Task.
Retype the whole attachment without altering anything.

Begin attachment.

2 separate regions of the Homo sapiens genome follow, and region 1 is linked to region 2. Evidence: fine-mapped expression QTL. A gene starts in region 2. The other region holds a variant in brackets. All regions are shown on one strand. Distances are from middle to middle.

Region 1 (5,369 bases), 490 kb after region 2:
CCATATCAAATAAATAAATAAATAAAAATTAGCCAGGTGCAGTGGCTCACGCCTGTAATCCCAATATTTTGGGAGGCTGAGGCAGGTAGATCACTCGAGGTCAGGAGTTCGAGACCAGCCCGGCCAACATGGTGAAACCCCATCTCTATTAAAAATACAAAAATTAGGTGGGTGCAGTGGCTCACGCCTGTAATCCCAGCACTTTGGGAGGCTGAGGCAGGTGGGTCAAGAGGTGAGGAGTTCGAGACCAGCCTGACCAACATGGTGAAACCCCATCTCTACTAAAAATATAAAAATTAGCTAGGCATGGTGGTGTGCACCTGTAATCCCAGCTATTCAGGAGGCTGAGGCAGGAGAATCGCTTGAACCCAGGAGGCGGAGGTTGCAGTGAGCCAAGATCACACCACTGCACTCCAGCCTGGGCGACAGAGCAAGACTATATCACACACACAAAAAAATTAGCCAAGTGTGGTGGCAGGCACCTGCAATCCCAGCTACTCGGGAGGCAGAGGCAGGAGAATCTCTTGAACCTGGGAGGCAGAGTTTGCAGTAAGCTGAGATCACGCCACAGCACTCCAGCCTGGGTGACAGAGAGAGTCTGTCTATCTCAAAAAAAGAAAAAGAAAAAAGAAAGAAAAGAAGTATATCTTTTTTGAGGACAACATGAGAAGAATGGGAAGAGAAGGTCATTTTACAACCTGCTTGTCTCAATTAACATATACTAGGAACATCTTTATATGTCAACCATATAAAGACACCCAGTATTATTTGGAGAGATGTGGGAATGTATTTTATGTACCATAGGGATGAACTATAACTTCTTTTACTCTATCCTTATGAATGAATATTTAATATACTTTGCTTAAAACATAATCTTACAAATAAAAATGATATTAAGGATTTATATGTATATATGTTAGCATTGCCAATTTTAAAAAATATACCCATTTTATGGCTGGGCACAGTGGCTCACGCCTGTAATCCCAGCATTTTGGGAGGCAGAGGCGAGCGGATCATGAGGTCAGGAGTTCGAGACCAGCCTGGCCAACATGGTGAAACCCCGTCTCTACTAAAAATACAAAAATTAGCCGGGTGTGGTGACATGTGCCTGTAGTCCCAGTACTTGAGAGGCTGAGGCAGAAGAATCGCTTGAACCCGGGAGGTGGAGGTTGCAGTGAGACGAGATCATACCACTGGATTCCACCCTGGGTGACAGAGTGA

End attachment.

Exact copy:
2 separate regions of the Homo sapiens genome follow, and region 1 is linked to region 2. Evidence: fine-mapped expression QTL. A gene starts in region 2. The other region holds a variant in brackets. All regions are shown on one strand. Distances are from middle to middle.

Region 1 (5,369 bases), 490 kb after region 2:
CCATATCAAATAAATAAATAAATAAAAATTAGCCAGGTGCAGTGGCTCACGCCTGTAATCCCAATATTTTGGGAGGCTGAGGCAGGTAGATCACTCGAGGTCAGGAGTTCGAGACCAGCCCGGCCAACATGGTGAAACCCCATCTCTATTAAAAATACAAAAATTAGGTGGGTGCAGTGGCTCACGCCTGTAATCCCAGCACTTTGGGAGGCTGAGGCAGGTGGGTCAAGAGGTGAGGAGTTCGAGACCAGCCTGACCAACATGGTGAAACCCCATCTCTACTAAAAATATAAAAATTAGCTAGGCATGGTGGTGTGCACCTGTAATCCCAGCTATTCAGGAGGCTGAGGCAGGAGAATCGCTTGAACCCAGGAGGCGGAGGTTGCAGTGAGCCAAGATCACACCACTGCACTCCAGCCTGGGCGACAGAGCAAGACTATATCACACACACAAAAAAATTAGCCAAGTGTGGTGGCAGGCACCTGCAATCCCAGCTACTCGGGAGGCAGAGGCAGGAGAATCTCTTGAACCTGGGAGGCAGAGTTTGCAGTAAGCTGAGATCACGCCACAGCACTCCAGCCTGGGTGACAGAGAGAGTCTGTCTATCTCAAAAAAAGAAAAAGAAAAAAGAAAGAAAAGAAGTATATCTTTTTTGAGGACAACATGAGAAGAATGGGAAGAGAAGGTCATTTTACAACCTGCTTGTCTCAATTAACATATACTAGGAACATCTTTATATGTCAACCATATAAAGACACCCAGTATTATTTGGAGAGATGTGGGAATGTATTTTATGTACCATAGGGATGAACTATAACTTCTTTTACTCTATCCTTATGAATGAATATTTAATATACTTTGCTTAAAACATAATCTTACAAATAAAAATGATATTAAGGATTTATATGTATATATGTTAGCATTGCCAATTTTAAAAAATATACCCATTTTATGGCTGGGCACAGTGGCTCACGCCTGTAATCCCAGCATTTTGGGAGGCAGAGGCGAGCGGATCATGAGGTCAGGAGTTCGAGACCAGCCTGGCCAACATGGTGAAACCCCGTCTCTACTAAAAATACAAAAATTAGCCGGGTGTGGTGACATGTGCCTGTAGTCCCAGTACTTGAGAGGCTGAGGCAGAAGAATCGCTTGAACCCGGGAGGTGGAGGTTGCAGTGAGACGAGATCATACCACTGGATTCCACCCTGGGTGACAGAGTGA